One of the more interesting finds I’ve made in my daily today-in-history posts occurred this morning, thanks to an article from history.com that says the initials “O.K.” were first published on March 23, 1839, in The Boston Morning Post.
According to the article, which credits the unraveling of the term’s origin to an American linguist named Allen Walker Read, OK was a cool term made up within the “younger, educated circles.” They considered it entertaining to intentionally misspell words and then adopt the abbreviation of those misspellings. OK was an abbreviation of “oll korrect,” a misspelling of “all correct.”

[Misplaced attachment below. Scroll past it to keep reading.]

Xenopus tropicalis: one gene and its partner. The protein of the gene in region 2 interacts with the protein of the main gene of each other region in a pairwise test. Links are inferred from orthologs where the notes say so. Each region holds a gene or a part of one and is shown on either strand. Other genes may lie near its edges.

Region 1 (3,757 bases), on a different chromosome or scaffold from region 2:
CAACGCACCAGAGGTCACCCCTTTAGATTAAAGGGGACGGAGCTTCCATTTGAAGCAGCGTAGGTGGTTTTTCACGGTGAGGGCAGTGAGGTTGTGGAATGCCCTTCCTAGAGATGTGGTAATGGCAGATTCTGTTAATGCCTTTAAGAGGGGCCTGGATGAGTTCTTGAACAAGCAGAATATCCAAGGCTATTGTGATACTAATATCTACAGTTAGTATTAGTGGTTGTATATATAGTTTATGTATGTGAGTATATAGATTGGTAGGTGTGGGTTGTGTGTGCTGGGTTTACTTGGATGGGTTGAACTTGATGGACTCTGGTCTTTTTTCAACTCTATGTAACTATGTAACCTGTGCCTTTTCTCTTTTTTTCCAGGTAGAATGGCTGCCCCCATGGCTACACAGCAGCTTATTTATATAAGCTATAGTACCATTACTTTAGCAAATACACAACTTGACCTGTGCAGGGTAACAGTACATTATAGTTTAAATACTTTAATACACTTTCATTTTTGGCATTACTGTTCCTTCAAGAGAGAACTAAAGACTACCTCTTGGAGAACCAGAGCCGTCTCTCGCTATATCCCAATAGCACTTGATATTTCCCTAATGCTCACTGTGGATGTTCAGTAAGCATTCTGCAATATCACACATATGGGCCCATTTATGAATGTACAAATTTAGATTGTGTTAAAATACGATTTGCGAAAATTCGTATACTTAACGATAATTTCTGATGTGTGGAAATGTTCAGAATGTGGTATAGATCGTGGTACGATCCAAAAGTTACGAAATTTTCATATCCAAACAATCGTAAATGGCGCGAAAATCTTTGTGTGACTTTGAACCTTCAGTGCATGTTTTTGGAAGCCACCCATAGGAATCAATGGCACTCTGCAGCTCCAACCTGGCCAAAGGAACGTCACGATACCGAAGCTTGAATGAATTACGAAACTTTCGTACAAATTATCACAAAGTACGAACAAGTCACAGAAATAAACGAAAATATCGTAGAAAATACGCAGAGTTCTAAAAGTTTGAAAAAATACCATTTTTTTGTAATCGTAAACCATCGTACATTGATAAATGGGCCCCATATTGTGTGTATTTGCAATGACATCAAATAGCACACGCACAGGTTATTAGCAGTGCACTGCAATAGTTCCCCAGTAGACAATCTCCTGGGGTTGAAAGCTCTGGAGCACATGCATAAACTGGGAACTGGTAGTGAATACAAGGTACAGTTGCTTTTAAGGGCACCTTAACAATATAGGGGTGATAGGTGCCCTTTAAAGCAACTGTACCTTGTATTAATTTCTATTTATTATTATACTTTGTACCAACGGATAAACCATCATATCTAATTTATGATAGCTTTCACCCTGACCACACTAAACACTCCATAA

Oh, those wild and crazy kids of the early 19th century.
In my not-all-that-extensive global travels, I have heard the term “OK” used in many different languages. That has always amazed me. This article confirms it, citing OK as “one of the most ubiquitous terms in the world, and certainly one of America’s greatest lingual exports.”